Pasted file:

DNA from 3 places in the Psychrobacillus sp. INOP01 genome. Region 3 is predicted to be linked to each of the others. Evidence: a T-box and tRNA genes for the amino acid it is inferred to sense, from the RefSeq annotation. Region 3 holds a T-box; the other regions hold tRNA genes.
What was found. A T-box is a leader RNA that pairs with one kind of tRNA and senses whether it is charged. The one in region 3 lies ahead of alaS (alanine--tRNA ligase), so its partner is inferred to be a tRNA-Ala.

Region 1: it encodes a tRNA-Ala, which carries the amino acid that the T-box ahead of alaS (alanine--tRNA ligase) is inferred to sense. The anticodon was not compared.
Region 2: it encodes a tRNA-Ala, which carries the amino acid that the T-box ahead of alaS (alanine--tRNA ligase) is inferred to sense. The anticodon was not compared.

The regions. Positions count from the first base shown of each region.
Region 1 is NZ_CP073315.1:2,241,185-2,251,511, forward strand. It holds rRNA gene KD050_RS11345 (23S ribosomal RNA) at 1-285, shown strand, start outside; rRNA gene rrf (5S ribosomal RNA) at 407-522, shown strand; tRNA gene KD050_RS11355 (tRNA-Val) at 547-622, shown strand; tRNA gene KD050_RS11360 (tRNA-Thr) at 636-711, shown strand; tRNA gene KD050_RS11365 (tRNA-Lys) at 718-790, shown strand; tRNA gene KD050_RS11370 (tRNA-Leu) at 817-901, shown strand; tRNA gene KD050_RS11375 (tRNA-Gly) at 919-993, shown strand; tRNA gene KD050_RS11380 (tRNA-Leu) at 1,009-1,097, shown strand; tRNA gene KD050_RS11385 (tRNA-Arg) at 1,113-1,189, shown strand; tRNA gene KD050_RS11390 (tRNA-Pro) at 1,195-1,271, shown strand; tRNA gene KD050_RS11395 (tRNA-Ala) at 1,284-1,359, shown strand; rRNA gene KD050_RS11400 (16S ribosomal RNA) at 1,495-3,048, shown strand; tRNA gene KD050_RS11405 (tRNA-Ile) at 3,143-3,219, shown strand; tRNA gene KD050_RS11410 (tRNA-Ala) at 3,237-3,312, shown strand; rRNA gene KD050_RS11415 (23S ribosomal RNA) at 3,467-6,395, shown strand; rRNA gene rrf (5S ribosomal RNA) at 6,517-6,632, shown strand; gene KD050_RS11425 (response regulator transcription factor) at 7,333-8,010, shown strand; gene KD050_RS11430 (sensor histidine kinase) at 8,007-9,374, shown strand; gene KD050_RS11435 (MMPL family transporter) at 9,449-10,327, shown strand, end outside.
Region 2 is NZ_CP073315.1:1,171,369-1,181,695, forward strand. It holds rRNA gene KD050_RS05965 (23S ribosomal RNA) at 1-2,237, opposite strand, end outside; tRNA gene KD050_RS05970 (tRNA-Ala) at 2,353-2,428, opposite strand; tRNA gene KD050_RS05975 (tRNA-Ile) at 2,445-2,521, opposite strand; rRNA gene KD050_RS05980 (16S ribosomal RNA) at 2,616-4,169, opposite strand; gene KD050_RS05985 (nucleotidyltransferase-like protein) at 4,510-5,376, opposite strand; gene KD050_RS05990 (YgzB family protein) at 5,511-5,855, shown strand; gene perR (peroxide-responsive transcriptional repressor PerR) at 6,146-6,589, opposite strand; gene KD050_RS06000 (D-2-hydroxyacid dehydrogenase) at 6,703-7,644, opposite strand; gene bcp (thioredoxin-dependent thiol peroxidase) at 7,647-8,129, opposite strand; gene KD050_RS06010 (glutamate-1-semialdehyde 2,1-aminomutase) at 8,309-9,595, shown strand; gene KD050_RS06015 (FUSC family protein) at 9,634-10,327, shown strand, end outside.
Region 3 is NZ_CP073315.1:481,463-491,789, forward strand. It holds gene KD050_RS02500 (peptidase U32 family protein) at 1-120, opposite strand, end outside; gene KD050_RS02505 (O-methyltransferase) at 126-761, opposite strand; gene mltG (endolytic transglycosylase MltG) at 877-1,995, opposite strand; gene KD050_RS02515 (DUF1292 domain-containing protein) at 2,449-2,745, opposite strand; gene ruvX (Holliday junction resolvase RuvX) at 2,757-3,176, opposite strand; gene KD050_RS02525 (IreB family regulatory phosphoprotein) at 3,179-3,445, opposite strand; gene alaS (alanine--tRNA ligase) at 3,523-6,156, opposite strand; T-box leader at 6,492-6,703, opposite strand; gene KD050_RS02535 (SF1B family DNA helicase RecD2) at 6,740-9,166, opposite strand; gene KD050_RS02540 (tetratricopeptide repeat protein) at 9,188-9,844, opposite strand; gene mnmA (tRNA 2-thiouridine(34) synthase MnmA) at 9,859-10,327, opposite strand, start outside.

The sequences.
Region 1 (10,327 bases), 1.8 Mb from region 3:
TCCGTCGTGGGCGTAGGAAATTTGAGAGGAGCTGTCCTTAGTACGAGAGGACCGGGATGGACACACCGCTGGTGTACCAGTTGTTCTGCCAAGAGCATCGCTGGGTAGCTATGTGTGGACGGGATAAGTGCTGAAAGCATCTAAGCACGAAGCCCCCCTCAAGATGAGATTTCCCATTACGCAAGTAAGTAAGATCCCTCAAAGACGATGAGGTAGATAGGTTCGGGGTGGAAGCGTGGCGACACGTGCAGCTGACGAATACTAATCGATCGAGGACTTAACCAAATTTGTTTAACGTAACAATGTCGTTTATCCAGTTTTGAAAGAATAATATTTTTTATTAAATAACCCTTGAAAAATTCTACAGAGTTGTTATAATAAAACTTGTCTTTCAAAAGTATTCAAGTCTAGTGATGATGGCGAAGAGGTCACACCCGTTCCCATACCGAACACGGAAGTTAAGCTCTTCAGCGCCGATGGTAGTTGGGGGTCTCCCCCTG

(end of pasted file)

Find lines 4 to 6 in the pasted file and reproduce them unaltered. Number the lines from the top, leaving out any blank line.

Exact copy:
Region 2: it encodes a tRNA-Ala, which carries the amino acid that the T-box ahead of alaS (alanine--tRNA ligase) is inferred to sense. The anticodon was not compared.

The regions. Positions count from the first base shown of each region.
Region 1 is NZ_CP073315.1:2,241,185-2,251,511, forward strand. It holds rRNA gene KD050_RS11345 (23S ribosomal RNA) at 1-285, shown strand, start outside; rRNA gene rrf (5S ribosomal RNA) at 407-522, shown strand; tRNA gene KD050_RS11355 (tRNA-Val) at 547-622, shown strand; tRNA gene KD050_RS11360 (tRNA-Thr) at 636-711, shown strand; tRNA gene KD050_RS11365 (tRNA-Lys) at 718-790, shown strand; tRNA gene KD050_RS11370 (tRNA-Leu) at 817-901, shown strand; tRNA gene KD050_RS11375 (tRNA-Gly) at 919-993, shown strand; tRNA gene KD050_RS11380 (tRNA-Leu) at 1,009-1,097, shown strand; tRNA gene KD050_RS11385 (tRNA-Arg) at 1,113-1,189, shown strand; tRNA gene KD050_RS11390 (tRNA-Pro) at 1,195-1,271, shown strand; tRNA gene KD050_RS11395 (tRNA-Ala) at 1,284-1,359, shown strand; rRNA gene KD050_RS11400 (16S ribosomal RNA) at 1,495-3,048, shown strand; tRNA gene KD050_RS11405 (tRNA-Ile) at 3,143-3,219, shown strand; tRNA gene KD050_RS11410 (tRNA-Ala) at 3,237-3,312, shown strand; rRNA gene KD050_RS11415 (23S ribosomal RNA) at 3,467-6,395, shown strand; rRNA gene rrf (5S ribosomal RNA) at 6,517-6,632, shown strand; gene KD050_RS11425 (response regulator transcription factor) at 7,333-8,010, shown strand; gene KD050_RS11430 (sensor histidine kinase) at 8,007-9,374, shown strand; gene KD050_RS11435 (MMPL family transporter) at 9,449-10,327, shown strand, end outside.